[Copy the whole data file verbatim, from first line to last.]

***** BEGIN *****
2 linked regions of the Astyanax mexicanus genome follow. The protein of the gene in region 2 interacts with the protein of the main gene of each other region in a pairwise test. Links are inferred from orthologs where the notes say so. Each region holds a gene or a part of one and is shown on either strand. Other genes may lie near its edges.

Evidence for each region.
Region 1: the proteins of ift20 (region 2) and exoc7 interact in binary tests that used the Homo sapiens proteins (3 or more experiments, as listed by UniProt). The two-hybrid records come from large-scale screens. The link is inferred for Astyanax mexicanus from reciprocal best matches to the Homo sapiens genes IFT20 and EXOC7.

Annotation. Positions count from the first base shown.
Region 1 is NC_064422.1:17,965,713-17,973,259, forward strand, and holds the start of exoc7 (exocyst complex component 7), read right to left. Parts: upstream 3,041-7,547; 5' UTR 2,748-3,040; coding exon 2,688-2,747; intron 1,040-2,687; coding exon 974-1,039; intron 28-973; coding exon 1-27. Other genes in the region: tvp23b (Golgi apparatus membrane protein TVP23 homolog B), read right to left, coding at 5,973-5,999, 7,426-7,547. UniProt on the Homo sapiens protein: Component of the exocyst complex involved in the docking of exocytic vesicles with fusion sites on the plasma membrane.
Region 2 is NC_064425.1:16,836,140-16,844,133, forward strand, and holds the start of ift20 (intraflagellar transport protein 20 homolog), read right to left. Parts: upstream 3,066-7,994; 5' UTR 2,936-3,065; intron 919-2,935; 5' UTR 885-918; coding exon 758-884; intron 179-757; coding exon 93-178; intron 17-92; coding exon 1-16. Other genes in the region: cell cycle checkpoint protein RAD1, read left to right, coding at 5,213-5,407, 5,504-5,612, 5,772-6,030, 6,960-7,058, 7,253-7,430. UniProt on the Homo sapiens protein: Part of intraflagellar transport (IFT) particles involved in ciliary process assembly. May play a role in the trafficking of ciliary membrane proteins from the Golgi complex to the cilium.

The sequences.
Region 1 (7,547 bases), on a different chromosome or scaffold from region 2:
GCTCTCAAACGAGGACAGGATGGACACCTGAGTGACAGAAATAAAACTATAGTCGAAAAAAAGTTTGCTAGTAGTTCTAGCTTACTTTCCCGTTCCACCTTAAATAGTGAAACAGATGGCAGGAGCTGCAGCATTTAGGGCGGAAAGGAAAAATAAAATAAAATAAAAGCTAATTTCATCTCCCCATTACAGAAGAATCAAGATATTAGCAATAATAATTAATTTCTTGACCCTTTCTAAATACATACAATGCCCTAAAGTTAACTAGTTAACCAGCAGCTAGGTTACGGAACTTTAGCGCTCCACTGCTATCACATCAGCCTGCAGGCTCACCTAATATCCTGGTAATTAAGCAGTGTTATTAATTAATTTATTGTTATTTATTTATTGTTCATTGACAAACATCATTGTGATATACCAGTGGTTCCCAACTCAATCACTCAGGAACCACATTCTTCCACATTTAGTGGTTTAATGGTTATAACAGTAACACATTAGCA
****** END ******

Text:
2 linked regions of the Astyanax mexicanus genome follow. The protein of the gene in region 2 interacts with the protein of the main gene of each other region in a pairwise test. Links are inferred from orthologs where the notes say so. Each region holds a gene or a part of one and is shown on either strand. Other genes may lie near its edges.

Evidence for each region.
Region 1: the proteins of ift20 (region 2) and exoc7 interact in binary tests that used the Homo sapiens proteins (3 or more experiments, as listed by UniProt). The two-hybrid records come from large-scale screens. The link is inferred for Astyanax mexicanus from reciprocal best matches to the Homo sapiens genes IFT20 and EXOC7.

Annotation. Positions count from the first base shown.
Region 1 is NC_064422.1:17,965,713-17,973,259, forward strand, and holds the start of exoc7 (exocyst complex component 7), read right to left. Parts: upstream 3,041-7,547; 5' UTR 2,748-3,040; coding exon 2,688-2,747; intron 1,040-2,687; coding exon 974-1,039; intron 28-973; coding exon 1-27. Other genes in the region: tvp23b (Golgi apparatus membrane protein TVP23 homolog B), read right to left, coding at 5,973-5,999, 7,426-7,547. UniProt on the Homo sapiens protein: Component of the exocyst complex involved in the docking of exocytic vesicles with fusion sites on the plasma membrane.
Region 2 is NC_064425.1:16,836,140-16,844,133, forward strand, and holds the start of ift20 (intraflagellar transport protein 20 homolog), read right to left. Parts: upstream 3,066-7,994; 5' UTR 2,936-3,065; intron 919-2,935; 5' UTR 885-918; coding exon 758-884; intron 179-757; coding exon 93-178; intron 17-92; coding exon 1-16. Other genes in the region: cell cycle checkpoint protein RAD1, read left to right, coding at 5,213-5,407, 5,504-5,612, 5,772-6,030, 6,960-7,058, 7,253-7,430. UniProt on the Homo sapiens protein: Part of intraflagellar transport (IFT) particles involved in ciliary process assembly. May play a role in the trafficking of ciliary membrane proteins from the Golgi complex to the cilium.

The sequences.
Region 1 (7,547 bases), on a different chromosome or scaffold from region 2:
GCTCTCAAACGAGGACAGGATGGACACCTGAGTGACAGAAATAAAACTATAGTCGAAAAAAAGTTTGCTAGTAGTTCTAGCTTACTTTCCCGTTCCACCTTAAATAGTGAAACAGATGGCAGGAGCTGCAGCATTTAGGGCGGAAAGGAAAAATAAAATAAAATAAAAGCTAATTTCATCTCCCCATTACAGAAGAATCAAGATATTAGCAATAATAATTAATTTCTTGACCCTTTCTAAATACATACAATGCCCTAAAGTTAACTAGTTAACCAGCAGCTAGGTTACGGAACTTTAGCGCTCCACTGCTATCACATCAGCCTGCAGGCTCACCTAATATCCTGGTAATTAAGCAGTGTTATTAATTAATTTATTGTTATTTATTTATTGTTCATTGACAAACATCATTGTGATATACCAGTGGTTCCCAACTCAATCACTCAGGAACCACATTCTTCCACATTTAGTGGTTTAATGGTTATAACAGTAACACATTAGCA